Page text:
Besides, the whole scope and design of the chapter prove that no soul can possibly approach this holy and terrible Being but through a mediator; and this is the use made of this whole transaction by the author of the Epistle to the Hebrews, Hebrews 12:18-24.

Treasury of Scripture Knowledge

Deuteronomy 4:10 Specially the day that you stood before the LORD your God in Horeb, when the LORD said to me, Gather me the people together...

Deuteronomy 5:5 (I stood between the LORD and you at that time, to show you the word of the LORD: for you were afraid by reason of the fire...

Library
Seventh Day. Holiness and Obedience.
Ye have seen what I did to the Egyptians, and how I bare you on eagles' wings, and brought you unto myself. Now therefore, if ye will obey my voice indeed, and keep my covenant, ye shall be a peculiar treasure unto me above all people: ye shall be unto me an holy nation.'--Ex. xix. 4-6. Israel has reached Horeb. The law is to be given and the covenant made. Here are God's first words to the people; He speaks of redemption and its blessing, fellowship with Himself: 'Ye have seen how I brought
Andrew Murray—Holy in Christ

The Eagle and Its Brood
'As an eagle stirreth up her nest, fluttereth over her young, spreadeth abroad her wings, taketh them, beareth them on her wings.'--DEUT. xxxii. 11. This is an incomplete sentence in the Authorised Version, but really it should be rendered as a complete one; the description of the eagle's action including only the two first clauses, and (the figure being still retained) the person spoken of in the last clauses being God Himself. That is to say, it should read thus, 'As an eagle stirreth up his nest,
Alexander Maclaren—Expositions of Holy Scripture

Appendix ii. Philo of Alexandria and Rabbinic Theology.
(Ad. vol. i. p. 42, note 4.) In comparing the allegorical Canons of Philo with those of Jewish traditionalism, we think first of all of the seven exegetical canons which are ascribed to Hillel. These bear chiefly the character of logical deductions, and as such were largely applied in the Halakhah. These seven canons were next expanded by R. Ishmael (in the first century) into thirteen, by the analysis of one of them (the 5th) into six, and the addition of this sound exegetical rule, that where two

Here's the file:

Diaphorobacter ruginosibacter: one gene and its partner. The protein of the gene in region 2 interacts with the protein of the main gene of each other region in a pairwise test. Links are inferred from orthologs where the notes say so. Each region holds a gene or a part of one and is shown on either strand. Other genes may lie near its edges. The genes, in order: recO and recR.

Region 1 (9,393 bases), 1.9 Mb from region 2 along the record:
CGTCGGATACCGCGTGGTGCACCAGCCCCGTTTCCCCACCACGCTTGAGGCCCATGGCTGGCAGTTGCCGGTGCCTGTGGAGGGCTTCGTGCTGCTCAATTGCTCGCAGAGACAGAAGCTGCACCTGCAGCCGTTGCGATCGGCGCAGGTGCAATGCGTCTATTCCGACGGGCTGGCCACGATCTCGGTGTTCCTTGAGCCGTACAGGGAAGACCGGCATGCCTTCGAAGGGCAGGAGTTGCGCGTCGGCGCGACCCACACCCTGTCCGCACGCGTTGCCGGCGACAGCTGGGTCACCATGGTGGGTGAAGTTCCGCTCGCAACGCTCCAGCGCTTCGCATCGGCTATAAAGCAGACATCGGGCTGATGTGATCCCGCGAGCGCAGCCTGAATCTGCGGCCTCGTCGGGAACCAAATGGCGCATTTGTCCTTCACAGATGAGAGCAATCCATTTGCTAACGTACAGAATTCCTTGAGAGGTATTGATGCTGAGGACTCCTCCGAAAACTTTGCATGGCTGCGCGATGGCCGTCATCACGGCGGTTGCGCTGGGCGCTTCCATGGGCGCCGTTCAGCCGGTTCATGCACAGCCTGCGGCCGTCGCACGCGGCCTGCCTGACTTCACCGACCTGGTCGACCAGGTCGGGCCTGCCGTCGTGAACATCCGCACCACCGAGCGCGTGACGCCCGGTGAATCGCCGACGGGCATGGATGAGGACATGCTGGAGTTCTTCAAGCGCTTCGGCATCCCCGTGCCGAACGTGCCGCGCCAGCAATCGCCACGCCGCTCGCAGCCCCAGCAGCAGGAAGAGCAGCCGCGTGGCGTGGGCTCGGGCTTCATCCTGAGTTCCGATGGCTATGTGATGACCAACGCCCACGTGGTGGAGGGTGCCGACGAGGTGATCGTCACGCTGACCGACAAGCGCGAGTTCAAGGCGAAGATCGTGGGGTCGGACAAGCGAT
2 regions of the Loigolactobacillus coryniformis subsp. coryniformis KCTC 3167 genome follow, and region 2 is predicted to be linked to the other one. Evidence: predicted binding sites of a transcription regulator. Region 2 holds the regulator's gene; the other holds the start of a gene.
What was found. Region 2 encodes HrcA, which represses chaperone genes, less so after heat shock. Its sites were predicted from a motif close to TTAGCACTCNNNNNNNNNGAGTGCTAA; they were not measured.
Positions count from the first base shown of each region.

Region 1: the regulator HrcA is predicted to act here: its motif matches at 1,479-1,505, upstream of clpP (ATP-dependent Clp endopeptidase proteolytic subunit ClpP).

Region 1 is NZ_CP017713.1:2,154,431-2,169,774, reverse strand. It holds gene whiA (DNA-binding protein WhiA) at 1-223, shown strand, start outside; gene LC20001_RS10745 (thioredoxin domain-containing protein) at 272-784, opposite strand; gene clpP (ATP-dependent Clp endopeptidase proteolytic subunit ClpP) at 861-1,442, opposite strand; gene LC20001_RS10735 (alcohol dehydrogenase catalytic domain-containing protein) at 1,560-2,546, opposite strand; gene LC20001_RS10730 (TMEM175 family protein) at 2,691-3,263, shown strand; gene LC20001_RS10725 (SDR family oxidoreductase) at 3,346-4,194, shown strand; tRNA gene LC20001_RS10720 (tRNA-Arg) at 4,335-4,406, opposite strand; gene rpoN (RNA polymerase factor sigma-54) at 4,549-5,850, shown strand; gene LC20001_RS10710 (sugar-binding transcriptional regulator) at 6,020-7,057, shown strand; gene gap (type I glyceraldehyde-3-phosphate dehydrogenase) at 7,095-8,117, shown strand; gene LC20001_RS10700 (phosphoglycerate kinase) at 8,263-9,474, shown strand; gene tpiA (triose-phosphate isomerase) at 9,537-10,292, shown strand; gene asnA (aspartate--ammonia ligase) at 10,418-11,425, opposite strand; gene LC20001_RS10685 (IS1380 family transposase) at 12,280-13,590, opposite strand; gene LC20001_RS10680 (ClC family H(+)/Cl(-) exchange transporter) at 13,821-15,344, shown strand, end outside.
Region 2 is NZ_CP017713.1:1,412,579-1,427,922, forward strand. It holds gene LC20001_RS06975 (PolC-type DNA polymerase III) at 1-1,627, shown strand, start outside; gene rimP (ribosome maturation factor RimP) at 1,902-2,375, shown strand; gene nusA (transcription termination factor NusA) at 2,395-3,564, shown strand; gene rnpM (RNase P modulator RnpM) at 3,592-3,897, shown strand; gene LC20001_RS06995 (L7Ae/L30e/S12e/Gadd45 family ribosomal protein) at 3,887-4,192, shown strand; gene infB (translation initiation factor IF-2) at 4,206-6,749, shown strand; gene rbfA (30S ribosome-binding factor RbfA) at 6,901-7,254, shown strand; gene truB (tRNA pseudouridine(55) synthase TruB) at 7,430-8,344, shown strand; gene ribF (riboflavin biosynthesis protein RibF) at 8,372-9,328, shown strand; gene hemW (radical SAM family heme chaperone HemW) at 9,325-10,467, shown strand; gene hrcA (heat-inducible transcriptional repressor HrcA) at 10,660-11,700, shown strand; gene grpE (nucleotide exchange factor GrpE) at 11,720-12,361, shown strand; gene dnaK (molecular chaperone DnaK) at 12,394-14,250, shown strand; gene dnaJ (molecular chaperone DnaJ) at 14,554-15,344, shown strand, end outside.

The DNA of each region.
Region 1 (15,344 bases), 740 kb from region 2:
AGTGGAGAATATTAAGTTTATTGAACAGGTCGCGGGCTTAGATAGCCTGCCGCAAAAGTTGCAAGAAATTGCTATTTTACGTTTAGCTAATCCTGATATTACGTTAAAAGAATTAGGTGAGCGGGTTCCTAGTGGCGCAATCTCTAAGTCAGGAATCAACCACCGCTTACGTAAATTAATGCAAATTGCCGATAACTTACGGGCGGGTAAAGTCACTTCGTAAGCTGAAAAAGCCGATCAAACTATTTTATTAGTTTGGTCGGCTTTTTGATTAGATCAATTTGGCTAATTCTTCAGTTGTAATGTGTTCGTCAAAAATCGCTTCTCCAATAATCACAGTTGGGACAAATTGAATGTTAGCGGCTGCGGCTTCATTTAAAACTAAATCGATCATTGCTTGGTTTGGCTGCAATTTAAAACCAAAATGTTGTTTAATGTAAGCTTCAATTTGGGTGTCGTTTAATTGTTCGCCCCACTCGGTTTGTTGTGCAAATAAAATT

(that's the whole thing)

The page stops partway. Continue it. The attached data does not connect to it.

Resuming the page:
Alfred Edersheim—The Life and Times of Jesus the Messiah

The King --Continued.
The years thus well begun are, in the historical books, characterized mainly by three events, namely, the bringing up of the ark to the newly won city of David, Nathan's prophecy of the perpetual dominion of his house, and his victories over the surrounding nations. These three hinges of the narrative are all abundantly illustrated in the psalms. As to the first, we have relics of the joyful ceremonial connected with it in two psalms, the fifteenth and twenty-fourth, which are singularly alike not
Alexander Maclaren—The Life of David

Cross References
Acts 7:38
He was in the assembly in the wilderness, with the angel who spoke to him on Mount Sinai, and with our ancestors; and he received living words to pass on to us.

Exodus 19:13
They are to be stoned or shot with arrows; not a hand is to be laid on them. No person or animal shall be permitted to live.' Only when the ram's horn sounds a long blast may they approach the mountain."

Exodus 19:16
On the morning of the third day there was thunder and lightning, with a thick cloud over the mountain, and a very loud trumpet blast. Everyone in the camp trembled.

Exodus 19:18
Mount Sinai was covered with smoke, because the LORD descended on it in fire. The smoke billowed up from it like smoke from a furnace, and the whole mountain trembled violently.